The Supreme Court will decide whether the Trump administration’s ban on bump stocks, implemented by the ATF in 2018 after the Route 91 music festival shootings in Las Vegas, was a proper exercise of agency authority or an overreach on the part of the administration. On Friday the Court granted cert in a case known as Garland v. Cargill; one of several cases that have been bouncing around the lower courts since the ban was first put in place.
The Court’s granting of the case wasn’t exactly a surprise, for a couple of reasons. The Solicitor General had sought Supreme Court review, but there are also splits in the federal appellate courts over the legality of the ban. The Fifth Circuit has ruled the bump stock ban was improperly put into effect, while the D.C. Circuit, Sixth Circuit, and Tenth Circuit have all allowed the ban to remain in effect.
The question before the Court is whether a bump stock can be considered a “machine gun” under the statutory definition provided by the National Firearms Act; “any weapon which shoots, is designed to shoot, or can be readily restored to shoot, automatically more than one shot, without manual reloading, by a single function of the trigger. The term shall also include the frame or receiver of any such weapon, any part designed and intended solely and exclusively, or combination of parts designed and intended, for use in converting a weapon into a machinegun, and any combination of parts from which a machinegun can be assembled if such parts are in the possession or under the control of a person.”
Bump stocks can increase the rate of fire, but still require a separate pull of the trigger before a round is discharged. For years the ATF maintained that bump stocks were not machine guns, but reversed course after Donald Trump ordered the agency to review its findings in 2018. Lo and behold, the ATF reversed course and declared that the previous guidance “addressing bump stocks without internal springs did ‘not reflect the best interpretation of the term ‘machinegun’” (quoting from the Solicitor General’s cert petition).
The notice further stated that ATF had “applied different understandings of the term ‘automatically’” over time in reviewing bump stocks and that the agency had “authority to ‘reconsider and rectify’ potential classification errors.” The notice proposed to “clarify that all bump-stock-type devices are ‘machineguns’” under the statutory definition.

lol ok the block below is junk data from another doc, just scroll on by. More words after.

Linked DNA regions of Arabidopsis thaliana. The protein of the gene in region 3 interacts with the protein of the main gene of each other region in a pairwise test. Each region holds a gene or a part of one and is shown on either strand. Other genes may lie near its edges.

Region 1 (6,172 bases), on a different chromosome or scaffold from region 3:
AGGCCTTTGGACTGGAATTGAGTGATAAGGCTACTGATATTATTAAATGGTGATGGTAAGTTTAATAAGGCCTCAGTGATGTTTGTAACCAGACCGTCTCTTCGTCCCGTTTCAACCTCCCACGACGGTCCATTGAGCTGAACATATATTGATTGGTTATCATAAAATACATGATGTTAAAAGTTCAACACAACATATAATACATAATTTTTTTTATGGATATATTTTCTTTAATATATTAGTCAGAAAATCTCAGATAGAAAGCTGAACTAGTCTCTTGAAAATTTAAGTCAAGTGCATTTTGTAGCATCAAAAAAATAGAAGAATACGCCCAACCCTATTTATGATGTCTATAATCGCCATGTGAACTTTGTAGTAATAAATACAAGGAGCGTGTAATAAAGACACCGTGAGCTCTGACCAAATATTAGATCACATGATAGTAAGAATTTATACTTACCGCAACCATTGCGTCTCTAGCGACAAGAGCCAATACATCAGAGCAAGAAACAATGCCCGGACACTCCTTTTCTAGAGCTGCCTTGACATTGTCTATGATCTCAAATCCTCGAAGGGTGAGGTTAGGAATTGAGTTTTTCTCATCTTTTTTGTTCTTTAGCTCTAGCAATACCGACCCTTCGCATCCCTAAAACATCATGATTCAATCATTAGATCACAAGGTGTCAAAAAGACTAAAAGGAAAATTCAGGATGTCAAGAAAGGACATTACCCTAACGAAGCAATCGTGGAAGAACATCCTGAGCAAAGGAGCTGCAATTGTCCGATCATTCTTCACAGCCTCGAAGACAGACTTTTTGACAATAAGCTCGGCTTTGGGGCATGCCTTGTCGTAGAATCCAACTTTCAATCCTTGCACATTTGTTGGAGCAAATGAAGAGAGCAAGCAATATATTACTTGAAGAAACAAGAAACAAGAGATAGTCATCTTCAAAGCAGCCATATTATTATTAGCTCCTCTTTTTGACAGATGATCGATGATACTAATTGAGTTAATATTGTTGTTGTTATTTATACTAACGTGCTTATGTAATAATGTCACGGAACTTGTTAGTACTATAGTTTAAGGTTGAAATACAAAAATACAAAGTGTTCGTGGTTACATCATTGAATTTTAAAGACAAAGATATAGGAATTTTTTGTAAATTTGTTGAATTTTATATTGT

ATF published a final rule on December 26, 2018. The final rule amended ATF’s regulations to address the terms “single function of the trigger” and “automatically” as used in the definition of “machinegun” in order to clarify that bump stock devices are machineguns under Section 5845(b). In the preamble to the rule, the agency stated that it continued to adhere to its previous understanding that the phrase “‘single function of the trigger’” includes a “‘single pull of the trigger,’” while clarifying that the phrase also includes motions “analogous” to a single pull. ATF also determined that, under the “best interpretation of the statute,” the term “automatically” includes functioning “as the result of a self-acting or self-regulating mechanism that allows the firing of multiple rounds through a single pull of the trigger.”
Michael Cargill, owner of Central Texas Gun Works, challenged the new rule shortly after it took effect. While a district court judge and three-judge panel on the Fifth Circuit ruled in favor of the government, an en banc review by the Fifth Circuit overturned those decisions, with a majority agreeing that the rule of lenity requires interpreting the statutory definition of machinegun not to encompass bump stocks.
The Court’s ruling in this case could also end up having an impact on the Biden administration’s use of ATF rules to impose new restrictions on pistol-stabilizing braces and unfinished frames and receivers, which the agency has largely reclassified as short-barreled rifles and completed firearms, respectively.
Besides the Cargill case, the Supreme Court also granted cert to a Second Amendment-adjacent case involving the National Rifle Association. In NRA v. Vullo, the Court will determine whether the actions of the head of New York’s Department of Financial Services violated the First Amendment rights of the Second Amendment organization by using “backchannel threats, ominous guidance letters, and selective enforcement of regulatory infractions—to induce banks and insurance companies to avoid doing business” with the 2A group. In its order granting cert, the Court agreed to answer the following question:
Does the First Amendment allow a government regulator to threaten regulated entities with adverse regulatory actions if they do business with a controversial speaker, as a consequence of (a) the government’s own hostility to the speaker’s viewpoint or (b) a perceived “general backlash” against the speaker’s advocacy?
Again, the stakes here are pretty clear. If the Court finds that the actions of the DFS head are acceptable, we can expect more anti-gun officials in states across the country to pressure outside groups from associating and doing business with Second Amendment organizations (or other groups disfavored by the party in power).
I’m glad to see both of these cases accepted by the Court, though given the appellate court split on the bump stock question I don’t think SCOTUS had much of a choice but to take that case. Here’s hoping there are five justices ready and willing to rein in the executive branch overreach that began during the Trump administration but has been greatly expanded under Joe Biden, as well as putting a stop to the First Amendment abuses practiced by New York officials.